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Keys to the Mariners’ improbable 10-9 victory over the Blue Jays

They don’t call it the Tame Card

Wild Card Series - Seattle Mariners v Toronto Blue Jays - Game Two Photo by Vaughn Ridley/Getty Images

Yesterday’s game was so wild we’re still all processing it, but similar to what we did with Friday’s win, let’s attempt to break down what helped the Mariners walk away from the Rogers Centre headed to the ALDS. Also, forget keys to the game, I’m naming them Keymasters, yes I did just recently re-watch Ghostbusters, why do you ask.

The biggest WPA (Win Probability Added) swing in the game for the Mariners was, obviously, J.P.’s bloop bases-clearing double, which caused a 36.9-point change in the odds of who was going to win the game, pushing the Mariners (47.4 WP%) nearly even with the Blue Jays (52.6 WP%) for the first time since the second inning, when the Blue Jays had zoomed out to a huge lead in that department thanks to Teoscar Hernández’s towering home run.

The second-biggest WPA swing was Frazier’s ninth inning go-ahead double, another over 36-point swing which pushed the Mariners to 88% odds to win the game. Those two swings together are massive—according to baseball-reference’s “Biggest Comeback Wins” stat, the Mariners’ comeback yesterday is the fourth-least likely comeback in recorded postseason history. In a bit of symmetry that probably will not soothe Blue Jays fans, the Mariners’ win against Toronto is sandwiched in between two other Toronto games: Game 4 of the 1993 World Series, when the Blue Jays rallied to beat the Phillies 15-14 with a six-run eighth inning, and Game 4 of the 1992 ALCS, when Toronto squeaked out a win against the Athletics in extra innings.

Keymaster #1: Adam Frazier

Even though J.P. had the hit of the day by WPA, Frazier was the overall darling of the day by WPA, with .472 thanks to his three hits. Frazier has a reputation for seeing Gausman well—in 33 plate appearances, he was hitting .406 off Gausman—so moved up in the lineup despite his recent offensive struggles. As his teammates tried and failed to lay off Gasuman’s splitter, Frazier was one of the only Mariners hitters to make good contact with it, lining out sharply in his first at-bat as Bo Bichette took a hit away. Frazier was also the first Mariner to get a hit—all the way in the fifth inning, which isn’t usually a recipe for offensive success. But again, knowing that he had to keep the split in mind, Frazier was aggressive on the fastball he saw from Gausman, taking a pitch that was up at his eyeteeth and lining in into left, this time away from the hungry glove of Bichette. That would set up the Mariners’ first run of the day on Santana’s double. And while the go-ahead double was obviously a (literal_ game-changer, Frazier’s single in the eighth off Romano that loaded the bases with no outs was also important in that it got him and his above-average speed on base, which allowed him to score on J.P.’s bloop double.

Keymaster #2: Bend-don’t-break bullpen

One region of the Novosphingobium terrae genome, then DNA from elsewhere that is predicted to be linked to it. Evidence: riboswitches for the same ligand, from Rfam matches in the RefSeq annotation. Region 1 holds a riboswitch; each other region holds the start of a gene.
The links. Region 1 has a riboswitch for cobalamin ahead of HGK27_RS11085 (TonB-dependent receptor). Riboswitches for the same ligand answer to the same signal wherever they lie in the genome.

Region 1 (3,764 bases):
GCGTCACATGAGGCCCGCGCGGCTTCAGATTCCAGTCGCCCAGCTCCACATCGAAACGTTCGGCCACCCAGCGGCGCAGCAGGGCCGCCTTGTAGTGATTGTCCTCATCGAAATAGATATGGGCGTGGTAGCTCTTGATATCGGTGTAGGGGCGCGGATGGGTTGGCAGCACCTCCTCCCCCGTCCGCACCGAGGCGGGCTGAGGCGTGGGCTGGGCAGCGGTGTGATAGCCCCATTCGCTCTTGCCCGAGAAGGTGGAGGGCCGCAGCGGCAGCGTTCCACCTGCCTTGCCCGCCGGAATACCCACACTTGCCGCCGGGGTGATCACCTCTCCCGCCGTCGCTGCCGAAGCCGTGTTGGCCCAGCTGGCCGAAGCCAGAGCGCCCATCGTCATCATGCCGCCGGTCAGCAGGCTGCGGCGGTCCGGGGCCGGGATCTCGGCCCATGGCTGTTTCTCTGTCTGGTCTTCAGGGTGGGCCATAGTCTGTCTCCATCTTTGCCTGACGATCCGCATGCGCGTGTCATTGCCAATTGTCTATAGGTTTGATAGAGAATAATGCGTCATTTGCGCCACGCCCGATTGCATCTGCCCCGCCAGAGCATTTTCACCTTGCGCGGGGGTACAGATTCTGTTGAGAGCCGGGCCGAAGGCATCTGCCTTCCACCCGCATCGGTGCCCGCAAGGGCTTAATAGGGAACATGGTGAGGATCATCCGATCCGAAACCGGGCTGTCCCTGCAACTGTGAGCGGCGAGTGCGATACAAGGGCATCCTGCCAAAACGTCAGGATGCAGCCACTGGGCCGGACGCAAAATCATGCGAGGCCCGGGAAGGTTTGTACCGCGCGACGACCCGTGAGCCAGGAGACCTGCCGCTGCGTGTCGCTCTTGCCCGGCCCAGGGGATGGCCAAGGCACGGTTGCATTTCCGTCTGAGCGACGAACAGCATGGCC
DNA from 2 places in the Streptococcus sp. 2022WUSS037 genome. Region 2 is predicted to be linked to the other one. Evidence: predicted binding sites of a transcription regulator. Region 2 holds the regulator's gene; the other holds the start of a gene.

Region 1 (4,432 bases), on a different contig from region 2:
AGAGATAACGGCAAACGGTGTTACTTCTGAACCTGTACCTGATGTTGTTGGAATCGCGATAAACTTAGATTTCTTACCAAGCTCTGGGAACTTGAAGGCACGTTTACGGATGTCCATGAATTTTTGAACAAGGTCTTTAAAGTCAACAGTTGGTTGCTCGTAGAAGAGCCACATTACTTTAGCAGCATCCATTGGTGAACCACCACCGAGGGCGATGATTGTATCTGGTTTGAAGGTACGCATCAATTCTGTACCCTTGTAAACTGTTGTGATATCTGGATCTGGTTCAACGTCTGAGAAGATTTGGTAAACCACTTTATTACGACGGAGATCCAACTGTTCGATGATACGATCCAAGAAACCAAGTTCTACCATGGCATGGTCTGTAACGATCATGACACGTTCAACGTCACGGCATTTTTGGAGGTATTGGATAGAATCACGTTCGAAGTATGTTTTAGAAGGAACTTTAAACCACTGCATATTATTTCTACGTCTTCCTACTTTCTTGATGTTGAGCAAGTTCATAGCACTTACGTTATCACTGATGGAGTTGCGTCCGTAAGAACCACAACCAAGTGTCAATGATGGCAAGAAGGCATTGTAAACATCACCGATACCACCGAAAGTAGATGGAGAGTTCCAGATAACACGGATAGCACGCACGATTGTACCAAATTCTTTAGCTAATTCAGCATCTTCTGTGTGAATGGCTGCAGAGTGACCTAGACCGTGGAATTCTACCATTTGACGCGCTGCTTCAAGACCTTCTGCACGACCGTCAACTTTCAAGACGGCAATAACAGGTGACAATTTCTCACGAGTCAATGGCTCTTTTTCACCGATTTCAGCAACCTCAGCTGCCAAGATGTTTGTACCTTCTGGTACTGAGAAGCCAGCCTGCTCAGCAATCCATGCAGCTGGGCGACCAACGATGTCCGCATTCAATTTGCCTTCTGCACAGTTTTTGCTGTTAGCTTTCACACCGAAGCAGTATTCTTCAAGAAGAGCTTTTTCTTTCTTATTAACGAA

Look, I don’t know about you, but it felt like Paul Sewald gave up elventy hundred runs. He gave up four! Which isn’t great, but okay. Things happen. Meanwhile, Festa and Murfee, who have both had their shaky moments lately, combined to give up just one. Muñoz looked a little tired after reaping the Jays’ hitters’ souls yesterday and still kept them off the board. George Kirby took off his glasses and showed he can don the cape of the bomberos too. Matt Brash, pitching in front of friends and family, and in his home country for the first time as a pro in the biggest game of his life, didn’t let the moment get too big on him and also put up a scoreless inning. Diego Castillo bopped Whit Merrifield in the helmet with a slider but didn’t let that snowball into something disastrous and tidied things up after that. This wasn’t the bullpen’s best performance, but it was enough to absorb both Ray’s poor start and Sewald’s shaky outing and hold the door long enough for the offense to come back.

Keymaster #3: Cal Raleigh

I have been vocal for years about my feelings regarding Cal Raleigh. He’s my best friend, he’s my pal. He’s my homeboy, my rotten soldier. He’s my sweet cheese. My good-time boy. So I am not an unbiased source but I feel like the MVP of this series is 100% the Big Dumper. In addition to handling a pitching staff that was fire one day and going up in flames the next, Cal provided the early offensive spark the team needed in Game One, as well as coming up big in this game. Raleigh’s first at-bat against Gausman was a great one, as he showed an ability to lay off the splitter many of his more seasoned teammates did not and was able to work a walk. He made good contact with the splitter his second time up but ultimately got bamboozled by a perfectly-located fastball for a strikeout looking in his second at-bat, but he also chewed up seven pitches from Gausman in that at-bat. And on his third time seeing Gausman, that damaged pitch count worked in his favor as Gausman missed badly with a fastball and the split—which we already know Cal is not inclined to chase—before giving him a fastball Cal looped into left field to load the bases. That was his first of three hits on the day, along with the RBI single in the eighth off Bass and the double in the ninth off Romano that would turn into the winning run when Cal crossed home plate on Frazier’s RBI double. Raleigh scored three times, tied with Teoscar Hernández, and did it without putting the ball over the wall. That’s Big Dumptastic.

Edge: Big Dumper

Keymaster #4: Eugenio Suárez

Do you remember how during the Mariners’ epic comeback in San Diego, how Leonys Martín—at the time on the injured list—got a bunch of credit for contributing to the comeback with his energy in the dugout? Every comeback needs a cheerleader, and yesterday, that person was Eugenio.

(sound on):

And the cheerleading continued: